Virtual Statewide Rally via ZOOM
Wednesday, December 9th at 11 am

NYC Developmental Disabilities (DD) Councils [Brooklyn, Bronx, Manhattan, Queens, and Staten Island], ENYDDA, & NYADD

The Governor & the Legislators need to hear from us about the effect of their cuts.

Click Here to Know the Facts on the Cuts

Tell your story:

Send pictures of your family members, of the messages on your cars, and of the posters for a montage that will be shown during the RALLY!
Send to info@nycfair.org. We will share with the Governor and Legislators.

Participating Legislators & Speakers TBA soon

Virtual Rally is Tuesday, December 9th at 11 am
Meeting ID: 819 8581 4195
Passcode: 477149
One tap mobile: +19292056099,,81985814195#,,,,,,0#,,477149# US (New York)

For more information, contact info@nycfair.org or visit www.nycfamilyadvocacyinformationresource.org

Click Here to Download and Share PDF


*NYC Family Advocacy Information Resource & LI Advocacy Network for the Developmentally Disabled



November 13, 2020

“SAVE OUR SERVICES” Rally Cancelled

Due to the rise in COVID incidence, the Drive-in Rally on November 17th has been cancelled.  A statewide virtual rally is being planned with legislators, self-advocates, and family members to address funding cuts to OPWDD and related issues. Details to follow.

Please check the NYC FAIR website for more information in the coming days at www.nycfamilyadvocacyinformationresource.org

Thanks for your support!


September 24, 2020

Phone Rally to fight OPWDD cuts – call your representative today!

Join ACLD and agencies across New York State today in a Phone Rally to fight OPWDD residential program cuts!

These cuts will jeopardize the stability of housing programs for agencies like ACLD, which are already dealing with significant financial losses from this pandemic. If these cuts go into effect:

  • Over $200 million will be taken from our loved ones with I/DD every year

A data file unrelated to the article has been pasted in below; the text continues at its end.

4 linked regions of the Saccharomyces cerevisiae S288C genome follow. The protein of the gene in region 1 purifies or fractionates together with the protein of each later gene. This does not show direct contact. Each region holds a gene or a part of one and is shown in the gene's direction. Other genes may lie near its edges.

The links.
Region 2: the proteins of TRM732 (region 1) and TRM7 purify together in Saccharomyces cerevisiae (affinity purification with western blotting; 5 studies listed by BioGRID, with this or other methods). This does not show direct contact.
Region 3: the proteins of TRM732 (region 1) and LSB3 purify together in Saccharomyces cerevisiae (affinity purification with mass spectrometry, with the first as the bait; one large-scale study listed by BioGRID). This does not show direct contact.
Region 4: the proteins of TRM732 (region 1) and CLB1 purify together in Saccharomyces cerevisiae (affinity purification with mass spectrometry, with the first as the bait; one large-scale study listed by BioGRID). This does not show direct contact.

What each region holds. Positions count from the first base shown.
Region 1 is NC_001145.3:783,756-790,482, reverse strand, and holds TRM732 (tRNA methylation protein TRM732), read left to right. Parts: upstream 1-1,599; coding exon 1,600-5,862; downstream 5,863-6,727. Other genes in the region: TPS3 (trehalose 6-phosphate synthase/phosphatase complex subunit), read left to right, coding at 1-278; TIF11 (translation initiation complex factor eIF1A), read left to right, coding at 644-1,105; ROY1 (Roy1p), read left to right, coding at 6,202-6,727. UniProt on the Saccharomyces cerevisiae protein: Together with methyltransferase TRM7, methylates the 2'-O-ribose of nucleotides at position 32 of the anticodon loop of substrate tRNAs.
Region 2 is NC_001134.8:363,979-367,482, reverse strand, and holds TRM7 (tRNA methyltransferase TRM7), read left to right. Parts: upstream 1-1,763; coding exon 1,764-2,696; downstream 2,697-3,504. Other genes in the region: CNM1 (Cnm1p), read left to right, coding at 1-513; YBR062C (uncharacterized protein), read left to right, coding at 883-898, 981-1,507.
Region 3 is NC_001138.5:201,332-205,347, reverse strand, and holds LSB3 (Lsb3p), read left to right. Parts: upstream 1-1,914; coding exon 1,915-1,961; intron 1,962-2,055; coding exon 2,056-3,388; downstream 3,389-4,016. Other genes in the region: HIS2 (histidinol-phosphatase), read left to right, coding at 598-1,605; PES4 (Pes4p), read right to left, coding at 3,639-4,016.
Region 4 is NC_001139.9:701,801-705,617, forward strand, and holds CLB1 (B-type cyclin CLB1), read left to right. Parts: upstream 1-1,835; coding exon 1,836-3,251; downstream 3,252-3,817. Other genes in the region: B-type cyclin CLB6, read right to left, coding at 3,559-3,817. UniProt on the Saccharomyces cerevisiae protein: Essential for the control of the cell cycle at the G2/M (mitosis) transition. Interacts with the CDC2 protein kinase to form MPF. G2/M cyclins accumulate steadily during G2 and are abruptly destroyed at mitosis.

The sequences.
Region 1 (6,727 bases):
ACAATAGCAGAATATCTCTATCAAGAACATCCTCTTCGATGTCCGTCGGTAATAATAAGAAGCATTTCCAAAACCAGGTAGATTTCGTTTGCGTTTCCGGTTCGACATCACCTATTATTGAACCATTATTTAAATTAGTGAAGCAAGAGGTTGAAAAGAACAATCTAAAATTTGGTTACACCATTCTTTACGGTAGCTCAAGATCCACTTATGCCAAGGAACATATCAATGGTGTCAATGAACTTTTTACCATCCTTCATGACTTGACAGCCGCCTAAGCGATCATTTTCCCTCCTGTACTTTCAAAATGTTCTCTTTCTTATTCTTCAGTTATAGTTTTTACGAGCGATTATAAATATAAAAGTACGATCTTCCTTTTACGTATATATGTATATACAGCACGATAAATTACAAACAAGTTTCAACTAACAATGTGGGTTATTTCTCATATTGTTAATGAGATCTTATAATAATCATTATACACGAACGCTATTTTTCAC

• Reimbursement will be reduced by as much as 7.5% for certain residential programs with significant vacancies, including vacancies due to deaths from COVID-19
  • The occupancy adjustment resulting from vacancies will be eliminated
  • Reimbursement will be slashed by 50% for retainer days when residents are in the hospital or are taking “Therapeutic Leave Days” for family visits
  • Finally, after cutting reimbursement by 50% for leave days, the cuts will also impose an annual “cap” of 96 “Therapeutic Leave Days”, after which reimbursement would be reduced to zero

The first cut to “Therapeutic Leave Days” is planned to go into effect next week on October 1st.

Please join in the Phone Rally today and share your story and how “Therapeutic Leave” cuts will personally affect you and your loved ones.


Phone numbers of top NYS officials

Andrew Cuomo, Governor
(518) 474-8390

Carle Heastie, Speaker of the Assembly
Albany: (518) 455-3791
District Office: (718) 654-6539

Andrea Stewart-Cousins, Senate Temporary President and Majority Leader
Albany: (518) 455-2585
District Office: (914) 423-4031

William Barclay, Assembly Minority Leader
Albany: (518) 455-3751
District Office: (315) 598-5185

Robert Ortt, Senate Minority Leader
Albany: (518) 455-2024
District Office: (716) 434-0680


June 6, 2020

Help fight DRASTIC cuts in OPWDD Funding before July 1st!

On May 27, 2020, the Department of Health published a public notice proposing cuts in reimbursement for IRA and ICF residential programs which would:

  • Take about $200 million every year from our loved ones with I/DD
  • Reduce reimbursement by as much as 7.5% for certain residential programs with significant vacancies, including vacancies due to deaths from COVID-19
  • Eliminate the occupancy adjustment resulting from vacancies
  • Slash reimbursement by 50% for retainer days when residents are in the hospital or are taking therapeutic leave days for family visits
  • Finally, after cutting reimbursement by 50% for leave days, the proposal also would impose an annual “cap” of 96 days of therapeutic leave days, after which reimbursement would be reduced to zero.

If you would like to write your own letter in opposition to the vacancy rate cuts, we have provided some context below for how the proposed cuts would affect service to people with I/DD.